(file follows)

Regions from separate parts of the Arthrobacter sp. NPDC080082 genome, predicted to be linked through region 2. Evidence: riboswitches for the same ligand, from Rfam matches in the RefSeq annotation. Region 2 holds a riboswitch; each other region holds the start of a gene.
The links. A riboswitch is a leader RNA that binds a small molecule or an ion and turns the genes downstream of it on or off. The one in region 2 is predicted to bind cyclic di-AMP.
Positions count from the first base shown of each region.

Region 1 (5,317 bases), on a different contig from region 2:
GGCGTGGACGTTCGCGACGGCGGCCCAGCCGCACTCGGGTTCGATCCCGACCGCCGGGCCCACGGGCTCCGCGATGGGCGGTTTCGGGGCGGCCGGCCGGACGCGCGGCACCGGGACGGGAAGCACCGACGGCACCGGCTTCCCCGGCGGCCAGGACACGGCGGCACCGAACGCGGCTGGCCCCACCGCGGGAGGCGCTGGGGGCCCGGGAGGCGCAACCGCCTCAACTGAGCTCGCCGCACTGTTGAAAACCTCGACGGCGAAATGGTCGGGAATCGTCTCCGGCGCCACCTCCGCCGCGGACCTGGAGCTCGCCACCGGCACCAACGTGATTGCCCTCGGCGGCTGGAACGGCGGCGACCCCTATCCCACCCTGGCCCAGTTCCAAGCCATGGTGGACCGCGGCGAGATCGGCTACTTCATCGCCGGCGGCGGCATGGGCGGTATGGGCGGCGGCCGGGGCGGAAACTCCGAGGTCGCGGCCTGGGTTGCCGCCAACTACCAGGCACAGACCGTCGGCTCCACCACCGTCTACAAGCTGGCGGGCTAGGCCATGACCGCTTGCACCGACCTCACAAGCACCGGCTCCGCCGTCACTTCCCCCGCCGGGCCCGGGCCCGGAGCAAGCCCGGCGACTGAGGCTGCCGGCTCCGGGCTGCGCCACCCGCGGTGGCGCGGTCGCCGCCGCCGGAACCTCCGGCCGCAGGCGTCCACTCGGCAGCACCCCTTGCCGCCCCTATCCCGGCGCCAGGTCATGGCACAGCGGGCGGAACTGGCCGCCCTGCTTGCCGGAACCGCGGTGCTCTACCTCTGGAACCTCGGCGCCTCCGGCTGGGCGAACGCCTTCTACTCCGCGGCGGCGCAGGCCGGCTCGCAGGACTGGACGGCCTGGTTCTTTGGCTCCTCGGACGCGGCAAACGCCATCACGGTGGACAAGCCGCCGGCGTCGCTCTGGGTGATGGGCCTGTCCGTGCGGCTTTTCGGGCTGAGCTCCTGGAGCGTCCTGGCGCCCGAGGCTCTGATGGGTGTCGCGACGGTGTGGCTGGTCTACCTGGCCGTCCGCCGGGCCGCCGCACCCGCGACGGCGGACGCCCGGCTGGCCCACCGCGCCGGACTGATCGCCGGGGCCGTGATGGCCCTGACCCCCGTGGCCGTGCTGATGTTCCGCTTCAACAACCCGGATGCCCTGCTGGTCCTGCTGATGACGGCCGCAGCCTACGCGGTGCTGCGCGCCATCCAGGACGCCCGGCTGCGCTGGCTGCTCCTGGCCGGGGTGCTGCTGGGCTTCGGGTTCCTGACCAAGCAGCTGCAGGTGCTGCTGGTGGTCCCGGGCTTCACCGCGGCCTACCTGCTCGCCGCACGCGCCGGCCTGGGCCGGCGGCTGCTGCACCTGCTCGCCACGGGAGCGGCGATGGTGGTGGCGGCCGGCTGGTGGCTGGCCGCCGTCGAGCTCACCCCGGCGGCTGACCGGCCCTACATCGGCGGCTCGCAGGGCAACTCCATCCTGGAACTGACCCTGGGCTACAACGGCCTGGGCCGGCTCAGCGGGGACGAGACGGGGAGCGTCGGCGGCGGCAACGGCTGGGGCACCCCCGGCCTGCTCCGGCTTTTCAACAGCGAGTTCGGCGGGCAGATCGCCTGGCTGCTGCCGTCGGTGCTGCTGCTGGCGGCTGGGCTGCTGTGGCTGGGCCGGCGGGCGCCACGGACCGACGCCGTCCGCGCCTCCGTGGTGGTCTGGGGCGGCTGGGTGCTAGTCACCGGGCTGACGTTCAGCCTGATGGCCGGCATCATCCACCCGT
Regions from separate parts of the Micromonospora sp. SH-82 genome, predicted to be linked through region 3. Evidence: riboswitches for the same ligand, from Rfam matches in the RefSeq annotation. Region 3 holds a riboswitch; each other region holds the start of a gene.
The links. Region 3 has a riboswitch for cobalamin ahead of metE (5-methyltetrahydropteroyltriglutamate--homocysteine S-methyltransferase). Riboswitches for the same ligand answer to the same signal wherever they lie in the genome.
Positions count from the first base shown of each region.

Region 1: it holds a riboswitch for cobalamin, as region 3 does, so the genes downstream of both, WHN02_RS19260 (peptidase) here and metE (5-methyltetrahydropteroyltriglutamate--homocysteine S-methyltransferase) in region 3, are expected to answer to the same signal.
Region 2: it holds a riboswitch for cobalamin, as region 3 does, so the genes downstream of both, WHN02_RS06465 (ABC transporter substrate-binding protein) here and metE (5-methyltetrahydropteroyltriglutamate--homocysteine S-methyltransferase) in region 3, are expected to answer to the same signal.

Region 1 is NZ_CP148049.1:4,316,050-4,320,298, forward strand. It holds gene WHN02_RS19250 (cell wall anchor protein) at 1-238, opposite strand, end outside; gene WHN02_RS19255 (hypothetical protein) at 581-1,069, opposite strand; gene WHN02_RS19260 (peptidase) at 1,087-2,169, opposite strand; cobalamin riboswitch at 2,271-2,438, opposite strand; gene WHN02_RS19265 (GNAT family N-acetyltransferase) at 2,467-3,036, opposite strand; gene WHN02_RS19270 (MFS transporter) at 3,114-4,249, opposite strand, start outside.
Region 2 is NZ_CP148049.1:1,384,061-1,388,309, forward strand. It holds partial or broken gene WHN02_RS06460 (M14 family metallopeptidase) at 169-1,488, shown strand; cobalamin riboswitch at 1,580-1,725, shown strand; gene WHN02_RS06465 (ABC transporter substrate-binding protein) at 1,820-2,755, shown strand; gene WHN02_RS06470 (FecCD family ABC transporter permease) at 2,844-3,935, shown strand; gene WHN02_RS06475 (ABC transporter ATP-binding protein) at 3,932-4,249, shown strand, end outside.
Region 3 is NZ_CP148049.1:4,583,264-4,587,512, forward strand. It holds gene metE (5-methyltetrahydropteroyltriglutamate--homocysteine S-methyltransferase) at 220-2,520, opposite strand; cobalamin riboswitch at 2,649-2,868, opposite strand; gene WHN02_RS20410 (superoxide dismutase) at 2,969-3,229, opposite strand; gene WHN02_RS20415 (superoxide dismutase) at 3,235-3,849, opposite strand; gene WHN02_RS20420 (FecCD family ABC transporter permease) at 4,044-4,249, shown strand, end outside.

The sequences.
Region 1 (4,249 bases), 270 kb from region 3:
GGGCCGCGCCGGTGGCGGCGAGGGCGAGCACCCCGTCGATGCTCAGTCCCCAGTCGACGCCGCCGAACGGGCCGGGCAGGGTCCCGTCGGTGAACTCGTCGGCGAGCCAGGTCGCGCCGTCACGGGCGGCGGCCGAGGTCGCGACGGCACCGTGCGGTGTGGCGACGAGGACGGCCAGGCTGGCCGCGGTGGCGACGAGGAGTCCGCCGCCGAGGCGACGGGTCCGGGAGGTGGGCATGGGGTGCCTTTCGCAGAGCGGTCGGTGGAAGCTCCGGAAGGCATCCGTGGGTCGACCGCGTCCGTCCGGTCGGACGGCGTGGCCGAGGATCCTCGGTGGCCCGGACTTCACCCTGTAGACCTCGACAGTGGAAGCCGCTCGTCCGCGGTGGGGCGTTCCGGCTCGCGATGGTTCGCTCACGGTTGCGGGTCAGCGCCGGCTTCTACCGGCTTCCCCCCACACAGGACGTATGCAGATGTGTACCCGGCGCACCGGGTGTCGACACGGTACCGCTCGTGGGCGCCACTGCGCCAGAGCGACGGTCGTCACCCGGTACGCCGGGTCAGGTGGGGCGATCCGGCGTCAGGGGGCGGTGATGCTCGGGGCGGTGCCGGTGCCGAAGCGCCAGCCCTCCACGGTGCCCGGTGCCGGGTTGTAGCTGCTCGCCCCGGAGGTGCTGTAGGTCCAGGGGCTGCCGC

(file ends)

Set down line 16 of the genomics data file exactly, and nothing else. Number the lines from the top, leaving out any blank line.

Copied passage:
GGGCCGCGCCGGTGGCGGCGAGGGCGAGCACCCCGTCGATGCTCAGTCCCCAGTCGACGCCGCCGAACGGGCCGGGCAGGGTCCCGTCGGTGAACTCGTCGGCGAGCCAGGTCGCGCCGTCACGGGCGGCGGCCGAGGTCGCGACGGCACCGTGCGGTGTGGCGACGAGGACGGCCAGGCTGGCCGCGGTGGCGACGAGGAGTCCGCCGCCGAGGCGACGGGTCCGGGAGGTGGGCATGGGGTGCCTTTCGCAGAGCGGTCGGTGGAAGCTCCGGAAGGCATCCGTGGGTCGACCGCGTCCGTCCGGTCGGACGGCGTGGCCGAGGATCCTCGGTGGCCCGGACTTCACCCTGTAGACCTCGACAGTGGAAGCCGCTCGTCCGCGGTGGGGCGTTCCGGCTCGCGATGGTTCGCTCACGGTTGCGGGTCAGCGCCGGCTTCTACCGGCTTCCCCCCACACAGGACGTATGCAGATGTGTACCCGGCGCACCGGGTGTCGACACGGTACCGCTCGTGGGCGCCACTGCGCCAGAGCGACGGTCGTCACCCGGTACGCCGGGTCAGGTGGGGCGATCCGGCGTCAGGGGGCGGTGATGCTCGGGGCGGTGCCGGTGCCGAAGCGCCAGCCCTCCACGGTGCCCGGTGCCGGGTTGTAGCTGCTCGCCCCGGAGGTGCTGTAGGTCCAGGGGCTGCCGC